People with obsessive-compulsive disorder (OCD) experience thoughts and urges that are intrusive and unwanted (obsessions) and/or the need to engage in repetitive behaviors or mental acts (compulsions). A person with this disorder might, for example, spend hours each day washing his hands or constantly checking and rechecking to make sure that a stove, faucet, or light has been turned off.
Obsessions are more than just unwanted thoughts that seem to randomly jump into our head from time to time, such as recalling an insensitive remark a coworker made recently, and they are more significant than day-to-day worries we might have, such as justifiable concerns about being laid off from a job. Rather, obsessions are characterized as persistent, unintentional, and unwanted thoughts and urges that are highly intrusive, unpleasant, and distressing (APA, 2013). Common obsessions include concerns about germs and contamination, doubts (“Did I turn the water off?”), order and symmetry (“I need all the spoons in the tray to be arranged a certain way”), and urges that are aggressive or lustful. Usually, the person knows that such thoughts and urges are irrational and thus tries to suppress or ignore them, but has an extremely difficult time doing so. These obsessive symptoms sometimes overlap, such that someone might have both contamination and aggressive obsessions (Abramowitz & Siqueland, 2013).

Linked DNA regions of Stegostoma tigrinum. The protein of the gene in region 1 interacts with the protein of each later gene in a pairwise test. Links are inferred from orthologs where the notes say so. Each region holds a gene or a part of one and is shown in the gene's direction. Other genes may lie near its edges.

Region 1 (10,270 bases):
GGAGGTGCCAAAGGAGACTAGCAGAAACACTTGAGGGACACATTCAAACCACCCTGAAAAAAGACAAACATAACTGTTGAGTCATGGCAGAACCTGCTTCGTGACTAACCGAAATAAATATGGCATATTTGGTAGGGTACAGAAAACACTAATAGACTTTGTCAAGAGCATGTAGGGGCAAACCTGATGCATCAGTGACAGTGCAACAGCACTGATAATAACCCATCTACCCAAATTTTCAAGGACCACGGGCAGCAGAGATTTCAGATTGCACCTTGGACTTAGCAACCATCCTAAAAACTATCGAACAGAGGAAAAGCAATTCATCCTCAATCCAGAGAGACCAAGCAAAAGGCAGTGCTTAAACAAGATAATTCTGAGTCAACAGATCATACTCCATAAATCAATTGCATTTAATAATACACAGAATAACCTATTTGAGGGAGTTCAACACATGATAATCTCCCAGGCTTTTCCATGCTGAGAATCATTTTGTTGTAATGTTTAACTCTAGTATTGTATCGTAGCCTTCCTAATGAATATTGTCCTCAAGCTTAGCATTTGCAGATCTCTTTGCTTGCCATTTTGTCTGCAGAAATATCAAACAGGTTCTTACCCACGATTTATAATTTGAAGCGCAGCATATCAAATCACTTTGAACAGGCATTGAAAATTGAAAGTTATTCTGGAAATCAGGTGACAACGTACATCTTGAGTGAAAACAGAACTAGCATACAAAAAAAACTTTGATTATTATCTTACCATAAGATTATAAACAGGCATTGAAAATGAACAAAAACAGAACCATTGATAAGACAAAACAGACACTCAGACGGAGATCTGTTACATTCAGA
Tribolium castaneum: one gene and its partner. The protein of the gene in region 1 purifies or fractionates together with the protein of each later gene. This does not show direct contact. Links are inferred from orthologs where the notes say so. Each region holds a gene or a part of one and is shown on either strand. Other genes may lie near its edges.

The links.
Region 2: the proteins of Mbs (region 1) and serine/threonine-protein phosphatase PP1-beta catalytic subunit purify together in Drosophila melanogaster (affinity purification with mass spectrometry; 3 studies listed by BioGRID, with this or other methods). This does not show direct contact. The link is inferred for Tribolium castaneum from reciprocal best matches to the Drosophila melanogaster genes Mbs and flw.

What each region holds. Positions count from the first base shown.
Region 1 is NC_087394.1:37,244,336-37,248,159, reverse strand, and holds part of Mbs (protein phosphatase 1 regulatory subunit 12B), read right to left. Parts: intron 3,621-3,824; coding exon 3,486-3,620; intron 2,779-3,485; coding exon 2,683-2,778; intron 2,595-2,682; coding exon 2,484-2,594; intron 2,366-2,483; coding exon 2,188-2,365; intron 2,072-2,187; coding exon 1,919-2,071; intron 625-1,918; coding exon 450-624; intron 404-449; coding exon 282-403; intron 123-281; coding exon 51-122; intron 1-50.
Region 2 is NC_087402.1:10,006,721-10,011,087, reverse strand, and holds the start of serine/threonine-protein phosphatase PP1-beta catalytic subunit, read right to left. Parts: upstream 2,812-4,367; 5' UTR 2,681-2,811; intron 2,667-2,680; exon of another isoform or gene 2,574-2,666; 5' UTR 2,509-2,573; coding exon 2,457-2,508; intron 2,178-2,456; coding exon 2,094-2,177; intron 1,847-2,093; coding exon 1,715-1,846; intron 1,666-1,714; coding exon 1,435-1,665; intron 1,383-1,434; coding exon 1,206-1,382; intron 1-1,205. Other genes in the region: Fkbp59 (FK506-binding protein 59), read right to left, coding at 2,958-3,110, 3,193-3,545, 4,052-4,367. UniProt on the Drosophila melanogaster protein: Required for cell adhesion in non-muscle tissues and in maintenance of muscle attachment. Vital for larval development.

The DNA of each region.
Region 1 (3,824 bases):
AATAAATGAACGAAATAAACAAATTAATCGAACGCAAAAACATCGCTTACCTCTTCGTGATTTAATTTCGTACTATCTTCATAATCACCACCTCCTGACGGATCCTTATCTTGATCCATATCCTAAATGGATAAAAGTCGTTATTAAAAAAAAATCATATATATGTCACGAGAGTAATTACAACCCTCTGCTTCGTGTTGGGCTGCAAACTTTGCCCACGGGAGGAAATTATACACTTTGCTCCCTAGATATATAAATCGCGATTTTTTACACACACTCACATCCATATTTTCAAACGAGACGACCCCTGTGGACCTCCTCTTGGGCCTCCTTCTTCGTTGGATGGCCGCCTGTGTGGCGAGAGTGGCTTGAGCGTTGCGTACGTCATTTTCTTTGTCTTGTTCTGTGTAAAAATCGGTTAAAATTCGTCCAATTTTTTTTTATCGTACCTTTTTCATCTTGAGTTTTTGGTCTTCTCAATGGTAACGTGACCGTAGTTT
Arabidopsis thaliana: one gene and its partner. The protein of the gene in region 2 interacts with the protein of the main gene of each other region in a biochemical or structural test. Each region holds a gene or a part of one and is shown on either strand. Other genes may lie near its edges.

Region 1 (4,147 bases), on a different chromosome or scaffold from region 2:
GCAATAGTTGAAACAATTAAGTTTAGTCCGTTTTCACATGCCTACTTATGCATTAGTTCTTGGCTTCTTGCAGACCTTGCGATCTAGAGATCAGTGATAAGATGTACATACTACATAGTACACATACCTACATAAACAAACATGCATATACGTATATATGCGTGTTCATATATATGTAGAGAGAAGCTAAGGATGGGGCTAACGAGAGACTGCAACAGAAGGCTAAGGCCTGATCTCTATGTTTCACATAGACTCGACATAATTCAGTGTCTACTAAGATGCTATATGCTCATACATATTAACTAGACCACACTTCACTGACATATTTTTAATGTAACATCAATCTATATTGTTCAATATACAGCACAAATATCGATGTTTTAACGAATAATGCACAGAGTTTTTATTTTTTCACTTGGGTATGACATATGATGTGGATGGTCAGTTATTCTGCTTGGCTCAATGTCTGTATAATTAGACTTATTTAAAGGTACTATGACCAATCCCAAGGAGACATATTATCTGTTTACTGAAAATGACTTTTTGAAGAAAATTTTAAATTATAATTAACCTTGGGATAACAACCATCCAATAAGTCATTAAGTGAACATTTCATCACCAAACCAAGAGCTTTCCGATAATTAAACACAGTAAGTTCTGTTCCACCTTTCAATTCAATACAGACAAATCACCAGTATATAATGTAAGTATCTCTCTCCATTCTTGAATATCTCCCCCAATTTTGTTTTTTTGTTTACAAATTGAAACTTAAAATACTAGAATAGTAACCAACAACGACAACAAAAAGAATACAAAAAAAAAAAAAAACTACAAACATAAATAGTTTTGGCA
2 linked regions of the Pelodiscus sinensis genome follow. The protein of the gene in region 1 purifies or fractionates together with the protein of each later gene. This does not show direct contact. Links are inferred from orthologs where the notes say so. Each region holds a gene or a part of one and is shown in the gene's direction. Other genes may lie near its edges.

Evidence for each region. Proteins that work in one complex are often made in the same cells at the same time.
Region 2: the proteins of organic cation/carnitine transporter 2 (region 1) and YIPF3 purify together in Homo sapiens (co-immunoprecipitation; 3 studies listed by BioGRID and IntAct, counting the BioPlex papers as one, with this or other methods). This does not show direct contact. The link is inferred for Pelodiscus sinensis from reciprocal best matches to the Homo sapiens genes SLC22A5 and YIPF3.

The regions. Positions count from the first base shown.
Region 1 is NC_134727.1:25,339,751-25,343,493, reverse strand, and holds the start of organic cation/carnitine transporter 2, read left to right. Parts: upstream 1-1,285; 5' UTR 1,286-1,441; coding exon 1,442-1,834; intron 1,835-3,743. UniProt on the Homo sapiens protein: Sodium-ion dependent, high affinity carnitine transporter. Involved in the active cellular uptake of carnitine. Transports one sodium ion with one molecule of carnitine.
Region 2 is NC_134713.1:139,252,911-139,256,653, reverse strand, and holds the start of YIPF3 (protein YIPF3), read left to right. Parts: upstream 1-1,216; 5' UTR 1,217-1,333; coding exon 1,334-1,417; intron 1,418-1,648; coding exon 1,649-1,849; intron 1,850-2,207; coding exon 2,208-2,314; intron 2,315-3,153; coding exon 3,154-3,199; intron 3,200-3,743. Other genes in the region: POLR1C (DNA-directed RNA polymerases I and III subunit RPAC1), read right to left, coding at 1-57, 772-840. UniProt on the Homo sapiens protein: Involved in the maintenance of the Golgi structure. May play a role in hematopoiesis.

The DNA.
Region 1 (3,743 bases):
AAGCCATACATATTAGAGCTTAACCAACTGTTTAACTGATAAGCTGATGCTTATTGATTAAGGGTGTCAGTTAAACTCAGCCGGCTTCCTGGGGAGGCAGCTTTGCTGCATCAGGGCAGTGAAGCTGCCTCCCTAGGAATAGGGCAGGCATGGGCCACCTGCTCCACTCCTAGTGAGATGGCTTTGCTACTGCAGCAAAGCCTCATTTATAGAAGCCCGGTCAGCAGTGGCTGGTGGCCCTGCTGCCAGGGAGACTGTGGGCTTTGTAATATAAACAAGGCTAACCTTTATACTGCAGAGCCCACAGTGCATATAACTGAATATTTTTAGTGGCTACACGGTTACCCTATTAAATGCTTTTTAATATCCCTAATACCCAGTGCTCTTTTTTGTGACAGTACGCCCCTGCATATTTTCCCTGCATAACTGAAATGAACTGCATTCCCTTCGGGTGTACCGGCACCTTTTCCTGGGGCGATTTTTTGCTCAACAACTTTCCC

Compulsions are repetitive and ritualistic acts that are typically carried out primarily as a means to minimize the distress that obsessions trigger or to reduce the likelihood of a feared event (APA, 2013). Compulsions often include such behaviors as repeated and extensive hand washing, cleaning, checking (e.g., that a door is locked), and ordering (e.g., lining up all the pencils in a particular way), and they also include such mental acts as counting, praying, or reciting something to oneself (Figure). Compulsions characteristic of OCD are not performed out of pleasure, nor are they connected in a realistic way to the source of the distress or feared event. Approximately 2.3% of the U.S. population will experience OCD in their lifetime (Ruscio, Stein, Chiu, & Kessler, 2010) and, if left untreated, OCD tends to be a chronic condition creating lifelong interpersonal and psychological problems (Norberg, Calamari, Cohen, & Riemann, 2008).